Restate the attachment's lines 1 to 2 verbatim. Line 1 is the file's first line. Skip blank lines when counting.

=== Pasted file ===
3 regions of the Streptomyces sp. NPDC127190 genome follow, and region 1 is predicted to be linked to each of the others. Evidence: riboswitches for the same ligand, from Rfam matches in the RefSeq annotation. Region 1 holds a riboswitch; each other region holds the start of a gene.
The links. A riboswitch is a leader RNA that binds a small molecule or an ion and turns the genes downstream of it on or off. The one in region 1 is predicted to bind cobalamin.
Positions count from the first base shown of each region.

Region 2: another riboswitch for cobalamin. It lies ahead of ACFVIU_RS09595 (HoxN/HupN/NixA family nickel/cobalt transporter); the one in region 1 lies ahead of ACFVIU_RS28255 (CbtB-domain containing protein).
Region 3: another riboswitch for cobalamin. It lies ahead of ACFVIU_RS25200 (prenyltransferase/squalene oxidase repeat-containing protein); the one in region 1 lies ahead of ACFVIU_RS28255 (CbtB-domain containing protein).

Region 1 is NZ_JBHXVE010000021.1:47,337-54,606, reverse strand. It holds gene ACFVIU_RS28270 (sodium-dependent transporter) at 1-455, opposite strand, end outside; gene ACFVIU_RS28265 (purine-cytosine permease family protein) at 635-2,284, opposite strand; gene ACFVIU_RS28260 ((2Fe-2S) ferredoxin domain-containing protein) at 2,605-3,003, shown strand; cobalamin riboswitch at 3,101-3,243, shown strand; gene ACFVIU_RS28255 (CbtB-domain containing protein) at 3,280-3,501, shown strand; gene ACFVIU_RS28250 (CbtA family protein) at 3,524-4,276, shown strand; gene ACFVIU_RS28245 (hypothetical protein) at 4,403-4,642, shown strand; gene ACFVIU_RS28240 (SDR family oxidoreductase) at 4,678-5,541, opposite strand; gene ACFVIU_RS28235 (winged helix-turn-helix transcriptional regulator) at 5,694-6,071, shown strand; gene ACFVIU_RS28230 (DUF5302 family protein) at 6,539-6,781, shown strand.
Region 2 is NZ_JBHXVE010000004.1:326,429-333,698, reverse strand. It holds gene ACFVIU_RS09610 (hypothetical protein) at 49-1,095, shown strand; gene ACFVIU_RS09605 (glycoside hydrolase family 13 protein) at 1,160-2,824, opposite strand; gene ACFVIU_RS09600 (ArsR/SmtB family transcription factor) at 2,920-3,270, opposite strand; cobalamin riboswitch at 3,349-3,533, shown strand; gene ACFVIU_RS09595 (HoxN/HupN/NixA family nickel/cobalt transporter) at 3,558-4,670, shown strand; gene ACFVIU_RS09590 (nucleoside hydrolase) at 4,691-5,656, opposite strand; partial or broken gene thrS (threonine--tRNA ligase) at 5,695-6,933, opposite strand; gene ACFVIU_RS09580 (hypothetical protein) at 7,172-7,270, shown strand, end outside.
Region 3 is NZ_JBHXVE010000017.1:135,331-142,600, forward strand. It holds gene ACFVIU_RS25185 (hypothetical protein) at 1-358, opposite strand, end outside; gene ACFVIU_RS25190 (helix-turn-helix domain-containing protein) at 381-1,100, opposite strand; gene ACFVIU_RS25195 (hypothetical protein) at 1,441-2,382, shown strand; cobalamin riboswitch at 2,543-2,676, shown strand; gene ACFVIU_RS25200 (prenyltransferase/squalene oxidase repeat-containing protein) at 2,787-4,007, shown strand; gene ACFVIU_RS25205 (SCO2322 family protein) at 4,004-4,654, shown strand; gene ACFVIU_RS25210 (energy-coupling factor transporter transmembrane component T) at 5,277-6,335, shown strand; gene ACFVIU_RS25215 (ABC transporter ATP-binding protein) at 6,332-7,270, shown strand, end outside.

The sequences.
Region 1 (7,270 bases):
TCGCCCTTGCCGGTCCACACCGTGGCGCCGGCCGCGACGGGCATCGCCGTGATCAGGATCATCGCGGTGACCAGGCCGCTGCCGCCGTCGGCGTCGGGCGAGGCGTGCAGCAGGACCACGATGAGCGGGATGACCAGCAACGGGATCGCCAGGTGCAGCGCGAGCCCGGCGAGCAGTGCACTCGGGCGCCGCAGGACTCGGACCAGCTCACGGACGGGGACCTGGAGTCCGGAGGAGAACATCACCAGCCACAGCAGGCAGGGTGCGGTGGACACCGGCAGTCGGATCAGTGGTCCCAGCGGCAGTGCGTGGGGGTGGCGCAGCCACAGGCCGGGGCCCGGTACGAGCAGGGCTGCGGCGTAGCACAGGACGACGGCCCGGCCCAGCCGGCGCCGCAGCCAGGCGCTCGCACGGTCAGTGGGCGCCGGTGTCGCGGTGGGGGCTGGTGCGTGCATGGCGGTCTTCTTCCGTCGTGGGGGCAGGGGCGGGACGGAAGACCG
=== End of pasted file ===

3 regions of the Streptomyces sp. NPDC127190 genome follow, and region 1 is predicted to be linked to each of the others. Evidence: riboswitches for the same ligand, from Rfam matches in the RefSeq annotation. Region 1 holds a riboswitch; each other region holds the start of a gene.
The links. A riboswitch is a leader RNA that binds a small molecule or an ion and turns the genes downstream of it on or off. The one in region 1 is predicted to bind cobalamin.